There is an old saying that goes, "A picture is worth a thousand words." For astronomers, if a picture is worth a thousand words, then a spectrum is worth a thousand pictures.
All a spectrum is is a spreading-out of the light from an object. These can be emitted directly from an object (such as a star), reflected off an object (such as the moon), or transmitted through an object (such as a star through a cloud of gas or through an atmosphere).
|This is the original album cover from Pink Floyd's "Dark Side of the Moon."|
One of the simplest ways to see a spectrum is by shining a light through a prism. Many early physicists did this, including Isaac Newton. The effect reached a new level of fame when Pink Floyd released their "Dark Side of the Moon" album, the cover of which is shown on the right. Because different wavelengths (colors) of light will slow down by different amounts, a prism acts to spread out the colors.
That is the field of spectroscopy - simply separating out light into its individual colors (where "color" includes all wavelengths, such as gamma-ray, x-ray, ultraviolet, visible, infrared, microwave, and radio).
The last time I was at a hardware store, they had a paint section that had a seemingly endless supply of subtly different colors. From a "heart-throb red" to a "novel lilac," I think that the paint company must have employed someone to sit all day thinking up new adjectives to describe the latest color by mixing in one more part white to the ocean foam green. The reason I bring this up is that in our every-day lives, "color" is very subjective. What may be "red" to me is "pointsetta" to someone else, or "red obsession" to another.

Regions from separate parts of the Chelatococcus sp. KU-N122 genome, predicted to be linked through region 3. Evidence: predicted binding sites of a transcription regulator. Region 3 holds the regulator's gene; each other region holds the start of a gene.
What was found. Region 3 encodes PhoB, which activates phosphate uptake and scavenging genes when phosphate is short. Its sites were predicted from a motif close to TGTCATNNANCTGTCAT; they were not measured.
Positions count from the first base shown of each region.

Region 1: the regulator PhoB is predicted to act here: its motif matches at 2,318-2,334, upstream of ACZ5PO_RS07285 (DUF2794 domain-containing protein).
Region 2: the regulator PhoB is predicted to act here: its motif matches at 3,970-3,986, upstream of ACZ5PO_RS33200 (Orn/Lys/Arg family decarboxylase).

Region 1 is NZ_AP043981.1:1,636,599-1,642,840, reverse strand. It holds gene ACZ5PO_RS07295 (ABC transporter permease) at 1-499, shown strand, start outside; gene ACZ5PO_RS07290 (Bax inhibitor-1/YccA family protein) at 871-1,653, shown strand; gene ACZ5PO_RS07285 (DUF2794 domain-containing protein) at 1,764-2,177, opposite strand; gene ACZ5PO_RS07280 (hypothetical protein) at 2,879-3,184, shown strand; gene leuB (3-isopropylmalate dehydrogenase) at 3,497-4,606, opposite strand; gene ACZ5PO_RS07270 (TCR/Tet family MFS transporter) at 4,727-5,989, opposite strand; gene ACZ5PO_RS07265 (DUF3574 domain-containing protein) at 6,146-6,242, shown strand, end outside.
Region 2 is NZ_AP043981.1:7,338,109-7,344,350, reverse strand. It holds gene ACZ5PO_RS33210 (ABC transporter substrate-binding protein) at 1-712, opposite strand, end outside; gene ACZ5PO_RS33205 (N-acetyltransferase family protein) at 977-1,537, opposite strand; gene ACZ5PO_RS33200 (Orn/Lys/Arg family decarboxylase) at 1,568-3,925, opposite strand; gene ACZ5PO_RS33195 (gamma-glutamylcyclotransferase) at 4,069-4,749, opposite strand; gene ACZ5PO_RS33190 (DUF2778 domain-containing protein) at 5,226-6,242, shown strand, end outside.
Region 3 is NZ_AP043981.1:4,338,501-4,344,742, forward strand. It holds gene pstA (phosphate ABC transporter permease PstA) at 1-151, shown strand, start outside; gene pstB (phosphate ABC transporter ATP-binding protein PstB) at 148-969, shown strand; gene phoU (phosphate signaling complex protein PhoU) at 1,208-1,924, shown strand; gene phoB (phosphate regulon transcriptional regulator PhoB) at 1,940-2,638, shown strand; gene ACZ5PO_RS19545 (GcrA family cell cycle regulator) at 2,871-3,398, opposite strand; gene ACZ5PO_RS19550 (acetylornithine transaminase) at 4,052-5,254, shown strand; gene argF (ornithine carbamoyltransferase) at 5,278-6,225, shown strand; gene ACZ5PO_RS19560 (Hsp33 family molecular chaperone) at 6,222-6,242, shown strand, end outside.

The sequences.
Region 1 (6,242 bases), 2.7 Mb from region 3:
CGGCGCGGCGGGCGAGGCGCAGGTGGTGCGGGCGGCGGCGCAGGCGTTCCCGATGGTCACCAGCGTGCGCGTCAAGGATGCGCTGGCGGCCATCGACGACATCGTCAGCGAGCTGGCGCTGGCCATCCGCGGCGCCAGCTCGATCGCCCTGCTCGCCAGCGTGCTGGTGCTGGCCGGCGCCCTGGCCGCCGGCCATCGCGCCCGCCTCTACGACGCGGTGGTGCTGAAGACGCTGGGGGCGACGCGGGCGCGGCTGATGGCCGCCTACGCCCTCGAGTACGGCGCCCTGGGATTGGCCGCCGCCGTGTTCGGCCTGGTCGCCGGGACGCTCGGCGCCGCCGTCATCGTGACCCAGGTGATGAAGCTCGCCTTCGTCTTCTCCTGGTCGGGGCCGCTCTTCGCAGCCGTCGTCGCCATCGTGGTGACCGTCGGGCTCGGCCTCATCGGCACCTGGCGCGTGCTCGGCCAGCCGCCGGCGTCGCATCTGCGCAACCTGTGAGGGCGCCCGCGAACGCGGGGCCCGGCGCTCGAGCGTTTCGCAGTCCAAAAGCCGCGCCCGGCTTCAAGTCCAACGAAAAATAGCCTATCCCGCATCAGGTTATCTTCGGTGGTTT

Astronomers can't really do this. They can't say that one star is "resonant blue" while another is "jamaica bay" and a third is "danube." We need a way to quantify what "color" really is. To do that, we measure the amount of light emitted/reflected/transmitted through a filter that is one color and compare that to how much light is received through a filter of another color. This process is described below.
A "filter" is one area of astronomy where the vernacular use is similar to the scientific one. A filter is a device that screens out most colors of light and only allows a limited range to pass through. For example, if you look through a red stained glass window pane, that red glass is a red filter. It absorbs all wavelengths of light except red ones and so only lets the red ones get through to your eye.
The filters that astronomers use are usually more precise than a red stained glass window (and much more expensive as a consequence). They are engineered and tested to let only very precise ranges of light through. Because of this, astronomers use sets of standardized filters and when we quote colors, they always correspond to a specific filter set.